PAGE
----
• Training marketing teams, customer relationship, sales teams, and other departments must follow through with the segmentation by tweaking their approach to often intangible factors.  This requires a big effort and investment vertically and horizontally within an organization.
  • Given the limited size of B2B target audiences, many B2B marketers find the simplest approach is to divide the target audience according to size and split them by geography, with accounts getting the attention from the B2C supplier based on their strategic value to the latter.

5. B2B purchasers are longer-term buyers

While consumers do purchase big-priced items such as houses and cars which can be considered long-term purchases, these purchases are relatively rare for them.  Long-term purchases, or purchases that are to be repeated for a long period of time, are quite common in B2B markets, where components, capital machinery, and continually used consumables are always prevalent.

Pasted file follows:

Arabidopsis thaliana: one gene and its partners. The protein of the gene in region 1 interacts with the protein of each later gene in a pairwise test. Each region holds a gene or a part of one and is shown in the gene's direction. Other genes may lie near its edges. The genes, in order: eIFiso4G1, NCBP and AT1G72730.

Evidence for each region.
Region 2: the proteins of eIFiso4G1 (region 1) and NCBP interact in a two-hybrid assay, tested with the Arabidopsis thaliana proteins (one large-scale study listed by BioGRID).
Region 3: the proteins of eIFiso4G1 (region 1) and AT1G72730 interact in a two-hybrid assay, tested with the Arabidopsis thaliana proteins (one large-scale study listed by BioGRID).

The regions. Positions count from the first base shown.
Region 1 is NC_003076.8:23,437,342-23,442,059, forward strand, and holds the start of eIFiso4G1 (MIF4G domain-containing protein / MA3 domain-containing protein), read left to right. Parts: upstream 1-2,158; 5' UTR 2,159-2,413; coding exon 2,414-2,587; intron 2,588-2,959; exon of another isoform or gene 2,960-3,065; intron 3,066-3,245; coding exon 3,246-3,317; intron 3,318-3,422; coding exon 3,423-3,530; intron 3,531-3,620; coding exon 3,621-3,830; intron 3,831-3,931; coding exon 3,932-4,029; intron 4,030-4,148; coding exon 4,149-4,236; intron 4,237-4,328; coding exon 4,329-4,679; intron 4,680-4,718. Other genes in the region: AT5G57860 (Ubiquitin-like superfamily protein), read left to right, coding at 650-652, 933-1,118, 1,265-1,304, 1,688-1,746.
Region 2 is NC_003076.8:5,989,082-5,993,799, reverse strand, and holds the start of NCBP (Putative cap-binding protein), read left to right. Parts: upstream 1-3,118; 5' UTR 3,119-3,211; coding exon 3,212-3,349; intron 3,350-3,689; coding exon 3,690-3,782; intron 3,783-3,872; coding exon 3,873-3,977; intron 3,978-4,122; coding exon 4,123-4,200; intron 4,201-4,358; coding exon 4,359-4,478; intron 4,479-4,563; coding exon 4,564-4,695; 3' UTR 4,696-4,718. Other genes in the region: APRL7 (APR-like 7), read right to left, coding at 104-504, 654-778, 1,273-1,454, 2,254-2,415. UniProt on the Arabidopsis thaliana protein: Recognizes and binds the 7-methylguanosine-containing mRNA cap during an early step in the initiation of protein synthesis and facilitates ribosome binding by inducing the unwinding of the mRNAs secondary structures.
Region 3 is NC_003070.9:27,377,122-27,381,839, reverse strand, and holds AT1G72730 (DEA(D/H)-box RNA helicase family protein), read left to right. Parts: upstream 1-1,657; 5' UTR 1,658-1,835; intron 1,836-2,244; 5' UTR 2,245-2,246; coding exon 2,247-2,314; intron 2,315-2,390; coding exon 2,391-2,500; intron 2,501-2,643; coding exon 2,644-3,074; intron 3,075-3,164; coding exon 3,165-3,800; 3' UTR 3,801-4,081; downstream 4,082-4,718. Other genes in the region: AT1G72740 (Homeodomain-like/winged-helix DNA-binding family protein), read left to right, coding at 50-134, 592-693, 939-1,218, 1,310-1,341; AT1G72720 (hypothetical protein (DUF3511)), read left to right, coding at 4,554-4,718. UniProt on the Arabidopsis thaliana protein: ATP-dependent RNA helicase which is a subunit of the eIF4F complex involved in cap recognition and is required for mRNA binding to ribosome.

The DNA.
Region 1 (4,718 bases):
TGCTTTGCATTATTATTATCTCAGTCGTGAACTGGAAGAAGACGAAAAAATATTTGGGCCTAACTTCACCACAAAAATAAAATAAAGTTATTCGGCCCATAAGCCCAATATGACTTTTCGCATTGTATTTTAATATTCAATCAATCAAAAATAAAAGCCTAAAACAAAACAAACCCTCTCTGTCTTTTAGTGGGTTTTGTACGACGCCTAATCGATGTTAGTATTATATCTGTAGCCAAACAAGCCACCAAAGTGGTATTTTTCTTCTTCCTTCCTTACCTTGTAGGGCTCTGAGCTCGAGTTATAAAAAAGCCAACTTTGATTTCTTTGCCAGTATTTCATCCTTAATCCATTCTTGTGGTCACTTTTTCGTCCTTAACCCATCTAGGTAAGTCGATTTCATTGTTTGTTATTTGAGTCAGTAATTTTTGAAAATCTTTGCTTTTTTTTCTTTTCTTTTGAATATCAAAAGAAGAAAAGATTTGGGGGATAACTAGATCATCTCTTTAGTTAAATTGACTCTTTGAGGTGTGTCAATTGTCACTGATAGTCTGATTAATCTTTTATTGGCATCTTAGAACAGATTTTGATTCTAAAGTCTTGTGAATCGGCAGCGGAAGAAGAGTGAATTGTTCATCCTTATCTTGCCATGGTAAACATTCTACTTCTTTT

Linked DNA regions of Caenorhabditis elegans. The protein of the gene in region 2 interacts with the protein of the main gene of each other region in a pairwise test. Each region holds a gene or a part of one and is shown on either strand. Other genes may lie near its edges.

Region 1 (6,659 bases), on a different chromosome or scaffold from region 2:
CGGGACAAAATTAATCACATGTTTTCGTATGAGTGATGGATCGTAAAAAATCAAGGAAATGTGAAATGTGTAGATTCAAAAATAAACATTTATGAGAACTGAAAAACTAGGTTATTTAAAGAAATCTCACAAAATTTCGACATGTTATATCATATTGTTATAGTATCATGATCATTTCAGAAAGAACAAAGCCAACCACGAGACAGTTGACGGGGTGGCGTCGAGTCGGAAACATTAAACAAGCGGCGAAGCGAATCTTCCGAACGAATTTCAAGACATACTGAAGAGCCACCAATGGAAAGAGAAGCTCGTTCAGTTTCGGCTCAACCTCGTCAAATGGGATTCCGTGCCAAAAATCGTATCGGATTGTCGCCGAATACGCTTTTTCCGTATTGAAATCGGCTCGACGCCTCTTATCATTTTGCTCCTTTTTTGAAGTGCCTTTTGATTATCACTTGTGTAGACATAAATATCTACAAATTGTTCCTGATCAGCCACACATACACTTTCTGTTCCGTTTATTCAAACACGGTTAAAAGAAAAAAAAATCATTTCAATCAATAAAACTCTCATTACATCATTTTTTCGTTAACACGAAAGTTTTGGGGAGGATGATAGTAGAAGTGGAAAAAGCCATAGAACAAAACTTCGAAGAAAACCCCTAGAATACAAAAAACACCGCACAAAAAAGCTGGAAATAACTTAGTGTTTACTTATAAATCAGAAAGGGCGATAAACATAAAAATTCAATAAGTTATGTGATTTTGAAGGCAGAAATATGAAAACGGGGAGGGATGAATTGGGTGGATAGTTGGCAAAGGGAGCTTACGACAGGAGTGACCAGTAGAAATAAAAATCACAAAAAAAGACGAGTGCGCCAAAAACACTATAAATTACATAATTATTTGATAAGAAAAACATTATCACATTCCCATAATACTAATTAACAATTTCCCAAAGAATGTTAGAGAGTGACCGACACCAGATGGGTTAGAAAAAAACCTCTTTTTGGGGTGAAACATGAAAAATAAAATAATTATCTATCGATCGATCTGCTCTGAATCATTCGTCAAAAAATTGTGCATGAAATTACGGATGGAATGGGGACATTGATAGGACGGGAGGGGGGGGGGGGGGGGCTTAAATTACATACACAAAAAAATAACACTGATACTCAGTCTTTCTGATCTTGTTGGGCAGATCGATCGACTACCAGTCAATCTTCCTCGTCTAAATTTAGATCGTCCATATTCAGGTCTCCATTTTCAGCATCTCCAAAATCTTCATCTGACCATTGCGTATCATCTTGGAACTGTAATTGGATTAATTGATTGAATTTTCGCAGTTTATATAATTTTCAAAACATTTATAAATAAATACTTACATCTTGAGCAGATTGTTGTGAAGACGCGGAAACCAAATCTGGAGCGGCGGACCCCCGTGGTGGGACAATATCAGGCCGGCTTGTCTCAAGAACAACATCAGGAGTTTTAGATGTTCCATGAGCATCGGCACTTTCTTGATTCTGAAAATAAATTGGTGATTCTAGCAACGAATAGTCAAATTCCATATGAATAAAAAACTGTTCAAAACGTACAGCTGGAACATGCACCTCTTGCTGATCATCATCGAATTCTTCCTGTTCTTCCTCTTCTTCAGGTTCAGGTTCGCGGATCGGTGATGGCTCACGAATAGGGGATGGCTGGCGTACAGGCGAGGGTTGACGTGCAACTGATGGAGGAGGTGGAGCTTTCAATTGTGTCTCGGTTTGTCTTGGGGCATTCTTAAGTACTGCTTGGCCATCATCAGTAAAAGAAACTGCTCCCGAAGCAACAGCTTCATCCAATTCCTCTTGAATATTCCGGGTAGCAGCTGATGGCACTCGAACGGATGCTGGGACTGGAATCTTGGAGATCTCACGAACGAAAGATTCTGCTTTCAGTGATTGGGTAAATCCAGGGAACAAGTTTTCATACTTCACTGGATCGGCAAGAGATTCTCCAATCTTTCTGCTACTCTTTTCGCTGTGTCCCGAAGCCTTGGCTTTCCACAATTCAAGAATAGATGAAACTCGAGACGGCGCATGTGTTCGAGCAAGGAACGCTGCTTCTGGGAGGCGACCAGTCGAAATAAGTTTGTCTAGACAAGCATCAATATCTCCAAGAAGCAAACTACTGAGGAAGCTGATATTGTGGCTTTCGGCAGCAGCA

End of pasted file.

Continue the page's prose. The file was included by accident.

In addition, the long-term services and products needed by companies are more likely to need service back-up from the B2B supplier compared with those in consumer markets.  A new item of machinery, a photocopier, a computer network, or a fleet of vehicles generally require more extensive aftersales services than say, a house or a vehicle bought by a consumer.  The repeat purchases (office consumables, machine parts, for instance) will also need ongoing services and expertise in terms of delivery, implementation or installation advice, among others that are less demanded by consumers.

Finally, business consumers tend to be viewed as long-term purchasers more than the consumers because there are fewer B2B customers. The benefits of keeping a B2B customer happy and satisfied are often enormous, and the effects of losing them very serious.

For the B2B marketer, what does this mean?